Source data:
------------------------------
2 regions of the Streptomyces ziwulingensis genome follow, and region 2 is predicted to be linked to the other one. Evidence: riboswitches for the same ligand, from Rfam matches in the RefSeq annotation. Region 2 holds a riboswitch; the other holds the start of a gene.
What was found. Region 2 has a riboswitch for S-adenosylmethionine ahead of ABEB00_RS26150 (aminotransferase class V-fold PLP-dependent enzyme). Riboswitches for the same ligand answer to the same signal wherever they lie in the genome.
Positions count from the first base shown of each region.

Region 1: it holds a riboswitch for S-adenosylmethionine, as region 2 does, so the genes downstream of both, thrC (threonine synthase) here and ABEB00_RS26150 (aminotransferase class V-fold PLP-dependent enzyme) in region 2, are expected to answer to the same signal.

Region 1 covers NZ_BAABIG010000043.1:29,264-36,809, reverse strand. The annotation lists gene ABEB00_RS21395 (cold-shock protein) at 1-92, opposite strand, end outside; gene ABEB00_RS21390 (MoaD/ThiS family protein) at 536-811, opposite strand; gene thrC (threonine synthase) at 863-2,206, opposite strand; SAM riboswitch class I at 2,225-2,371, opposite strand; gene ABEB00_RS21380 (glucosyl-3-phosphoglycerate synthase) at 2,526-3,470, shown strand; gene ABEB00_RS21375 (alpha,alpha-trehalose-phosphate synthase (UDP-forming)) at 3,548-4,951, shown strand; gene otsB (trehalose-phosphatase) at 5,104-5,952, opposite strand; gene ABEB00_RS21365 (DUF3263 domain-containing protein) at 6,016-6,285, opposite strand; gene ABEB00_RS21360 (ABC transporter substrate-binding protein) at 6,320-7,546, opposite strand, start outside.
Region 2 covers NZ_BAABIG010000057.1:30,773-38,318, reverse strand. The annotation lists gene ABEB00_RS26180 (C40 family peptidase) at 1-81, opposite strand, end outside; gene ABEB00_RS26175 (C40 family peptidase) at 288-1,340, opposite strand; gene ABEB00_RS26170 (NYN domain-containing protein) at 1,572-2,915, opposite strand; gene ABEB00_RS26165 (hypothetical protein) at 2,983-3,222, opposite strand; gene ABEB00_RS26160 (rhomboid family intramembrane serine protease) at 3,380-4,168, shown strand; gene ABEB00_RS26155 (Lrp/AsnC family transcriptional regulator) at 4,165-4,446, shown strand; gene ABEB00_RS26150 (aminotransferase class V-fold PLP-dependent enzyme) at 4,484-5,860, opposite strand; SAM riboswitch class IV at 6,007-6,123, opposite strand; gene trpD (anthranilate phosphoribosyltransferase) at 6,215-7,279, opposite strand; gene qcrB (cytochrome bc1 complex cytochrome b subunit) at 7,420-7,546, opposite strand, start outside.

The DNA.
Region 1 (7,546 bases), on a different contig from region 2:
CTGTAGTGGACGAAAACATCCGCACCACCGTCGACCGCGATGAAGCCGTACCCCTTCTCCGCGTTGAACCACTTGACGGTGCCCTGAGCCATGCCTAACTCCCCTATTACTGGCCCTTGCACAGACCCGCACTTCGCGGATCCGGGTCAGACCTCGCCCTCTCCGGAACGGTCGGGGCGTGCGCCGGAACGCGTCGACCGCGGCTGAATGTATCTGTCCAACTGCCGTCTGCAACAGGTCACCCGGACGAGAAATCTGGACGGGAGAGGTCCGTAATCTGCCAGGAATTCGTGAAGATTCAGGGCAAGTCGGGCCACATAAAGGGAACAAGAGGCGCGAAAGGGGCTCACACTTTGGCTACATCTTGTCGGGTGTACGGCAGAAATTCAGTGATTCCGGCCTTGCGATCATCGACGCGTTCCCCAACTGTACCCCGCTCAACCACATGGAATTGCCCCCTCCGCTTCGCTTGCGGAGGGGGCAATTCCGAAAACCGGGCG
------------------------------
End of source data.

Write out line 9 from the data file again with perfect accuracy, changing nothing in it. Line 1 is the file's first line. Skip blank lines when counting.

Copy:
CTGTAGTGGACGAAAACATCCGCACCACCGTCGACCGCGATGAAGCCGTACCCCTTCTCCGCGTTGAACCACTTGACGGTGCCCTGAGCCATGCCTAACTCCCCTATTACTGGCCCTTGCACAGACCCGCACTTCGCGGATCCGGGTCAGACCTCGCCCTCTCCGGAACGGTCGGGGCGTGCGCCGGAACGCGTCGACCGCGGCTGAATGTATCTGTCCAACTGCCGTCTGCAACAGGTCACCCGGACGAGAAATCTGGACGGGAGAGGTCCGTAATCTGCCAGGAATTCGTGAAGATTCAGGGCAAGTCGGGCCACATAAAGGGAACAAGAGGCGCGAAAGGGGCTCACACTTTGGCTACATCTTGTCGGGTGTACGGCAGAAATTCAGTGATTCCGGCCTTGCGATCATCGACGCGTTCCCCAACTGTACCCCGCTCAACCACATGGAATTGCCCCCTCCGCTTCGCTTGCGGAGGGGGCAATTCCGAAAACCGGGCG